Mr. Thomas is not doing well. He was admitted to the ICU because the surgeons taking care of him thought his atrial fibrillation was beginning to give them difficulty managing his blood pressure and heart rate on the ward. About two hours after being transferred to us though, Mr. Thomas proved the surgeons wrong by going into septic shock, taking several days to recover. Now he has two problems, which have taught me another rung on the ladder towards being a doctor.
The first problem is his kidneys are dying. The creatinine level in his blood, a measure of how well your kidney are filtering junk, is going up, from an almost normal value of 1.0 on admission to almost 4.0 now. An increase of that magnitude over a week is pretty ominous, so we called nephrology to get their input.
The second problem is related, and is in his lungs. Mr. Thomas' chest x-ray implies that he has too much fluid in his body, and the cure for that is a diuretic. There is a risk in using diuretics, because they are essentially poisons for your kidneys, but the one we're using, furosemide, is pretty well tolerated.
Son, your ego is writing checks your body can't cash.
Here's where the real problem lies. Nephrology took a look at the labs I had ordered, and decided that Mr. Thomas' problem was acute tubular necrosis, or ATN, meaning his kidneys had just taken the episode of septic shock poorly. Their recommendations were to increase the amount of fluid Mr. Thomas is getting, allowing his kidneys to get more blood flow, and to hold off on the furosemide. My attending though, thinks that the problem is acute interstitial nephritis, AIN, and believes that the chest x-ray is showing increased fluid, not pneumonia. The problem then, is that my attending thinks nephrology is wrong, and the patient needs less fluid, and to have a regular diuretic dose, and the nephrologists think my attending is wrong, and that the patient needs more fluid, and no diuretic dose. Neither has a rock-solid case for their opinion, but nothing in medicine is 100%. So what do we do?
When I became a man, I put away childish things.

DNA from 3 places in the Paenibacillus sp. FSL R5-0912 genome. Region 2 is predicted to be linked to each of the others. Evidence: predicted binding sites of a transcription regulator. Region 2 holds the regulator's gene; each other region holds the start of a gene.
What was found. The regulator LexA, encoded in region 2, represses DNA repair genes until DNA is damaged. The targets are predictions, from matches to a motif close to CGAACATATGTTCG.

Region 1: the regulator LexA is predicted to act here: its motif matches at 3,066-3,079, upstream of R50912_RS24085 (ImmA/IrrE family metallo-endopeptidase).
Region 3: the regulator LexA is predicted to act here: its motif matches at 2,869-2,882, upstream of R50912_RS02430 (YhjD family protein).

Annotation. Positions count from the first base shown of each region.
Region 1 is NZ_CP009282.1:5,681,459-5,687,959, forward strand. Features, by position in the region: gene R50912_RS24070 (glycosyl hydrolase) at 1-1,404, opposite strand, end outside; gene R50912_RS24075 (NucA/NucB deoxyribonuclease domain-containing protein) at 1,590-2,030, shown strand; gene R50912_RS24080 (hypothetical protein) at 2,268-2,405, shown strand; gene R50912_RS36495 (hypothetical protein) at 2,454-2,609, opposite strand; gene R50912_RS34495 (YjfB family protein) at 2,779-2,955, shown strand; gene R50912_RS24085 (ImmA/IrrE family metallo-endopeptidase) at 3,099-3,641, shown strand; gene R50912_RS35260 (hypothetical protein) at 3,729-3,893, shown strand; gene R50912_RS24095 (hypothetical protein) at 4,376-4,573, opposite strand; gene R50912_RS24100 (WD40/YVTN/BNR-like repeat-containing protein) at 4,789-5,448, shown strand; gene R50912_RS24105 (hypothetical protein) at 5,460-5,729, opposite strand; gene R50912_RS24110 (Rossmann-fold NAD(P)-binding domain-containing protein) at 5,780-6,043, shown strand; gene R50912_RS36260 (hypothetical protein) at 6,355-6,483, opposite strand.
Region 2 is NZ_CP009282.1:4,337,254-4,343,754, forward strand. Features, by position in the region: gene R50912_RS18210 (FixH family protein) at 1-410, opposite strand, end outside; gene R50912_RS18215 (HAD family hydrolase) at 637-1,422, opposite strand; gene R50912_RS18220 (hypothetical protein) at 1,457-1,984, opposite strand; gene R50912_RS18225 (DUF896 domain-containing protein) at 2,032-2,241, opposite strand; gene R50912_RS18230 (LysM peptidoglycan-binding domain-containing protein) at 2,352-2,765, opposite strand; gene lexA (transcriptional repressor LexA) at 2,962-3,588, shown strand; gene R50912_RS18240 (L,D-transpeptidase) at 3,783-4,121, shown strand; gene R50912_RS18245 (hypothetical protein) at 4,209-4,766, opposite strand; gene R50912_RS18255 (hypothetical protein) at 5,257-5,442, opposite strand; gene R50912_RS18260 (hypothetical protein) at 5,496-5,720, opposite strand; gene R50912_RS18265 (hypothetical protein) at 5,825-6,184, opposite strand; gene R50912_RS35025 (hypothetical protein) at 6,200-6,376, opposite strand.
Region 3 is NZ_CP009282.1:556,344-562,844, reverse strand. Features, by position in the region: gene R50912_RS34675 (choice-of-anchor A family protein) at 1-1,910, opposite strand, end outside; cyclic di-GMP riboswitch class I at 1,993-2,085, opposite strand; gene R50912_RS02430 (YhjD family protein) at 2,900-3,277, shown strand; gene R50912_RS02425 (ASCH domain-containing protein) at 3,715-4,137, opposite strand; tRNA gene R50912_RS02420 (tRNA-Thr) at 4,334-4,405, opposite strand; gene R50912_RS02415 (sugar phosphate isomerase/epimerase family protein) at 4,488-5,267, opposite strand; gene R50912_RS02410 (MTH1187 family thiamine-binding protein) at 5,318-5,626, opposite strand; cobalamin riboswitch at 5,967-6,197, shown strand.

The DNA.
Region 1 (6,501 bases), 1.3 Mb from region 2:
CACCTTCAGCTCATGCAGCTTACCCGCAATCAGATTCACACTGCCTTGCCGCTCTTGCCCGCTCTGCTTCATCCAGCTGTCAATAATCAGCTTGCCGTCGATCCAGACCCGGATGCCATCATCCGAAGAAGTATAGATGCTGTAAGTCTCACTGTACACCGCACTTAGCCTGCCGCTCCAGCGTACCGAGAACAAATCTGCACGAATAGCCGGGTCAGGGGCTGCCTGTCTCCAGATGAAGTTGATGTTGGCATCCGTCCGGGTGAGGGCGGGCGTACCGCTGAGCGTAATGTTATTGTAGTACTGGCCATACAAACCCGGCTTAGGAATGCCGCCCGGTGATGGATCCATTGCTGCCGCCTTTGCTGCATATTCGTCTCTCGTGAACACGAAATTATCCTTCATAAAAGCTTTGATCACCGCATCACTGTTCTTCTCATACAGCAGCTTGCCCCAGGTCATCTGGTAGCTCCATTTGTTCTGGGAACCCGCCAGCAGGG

The process of moving from medical student to MD involves a steadily increasing level of knowledge, experience, understanding, responsibility and decision-making ability. As third year starts we report facts and accept blindly the decisions of superiors. As that year progresses, ideally the medical student learns, and starts making suggestions, always expecting to be wrong, but still starting to think, to put the patient's picture together. By the end of fourth year, we should be making decisions with a high expectation of being right. After all, for someone like me, starting July 1 of this year, I'll be making treatment decisions for very sick people at all hours of day and night, so I should be getting pretty comfortable with making decisions and giving orders, bearing in mind of course that I am still learning, and that if I'm not sure, I most decidedly should be getting my superior's opinion.
And in the case of Mr. Thomas, I'm making that transition, though perhaps inappropriately. I'm with the nephrologists, in that I think the x-ray is showing pneumonia, I think Mr. Thomas needs more fluid, and that his kidneys are showing ATN. But I can't make that decision over the top of my attending, so I have to write notes that reflect his opinion. It is immensely frustrating to write something I don't believe, but maybe I need to get used to that too. I just don't want Mr. Thomas to pay the price.
We'll see what happens. The good thing is, having done some reading just for this little post, I have a few ideas that might help me sort out what's really going on. And who knows, I might even be wrong.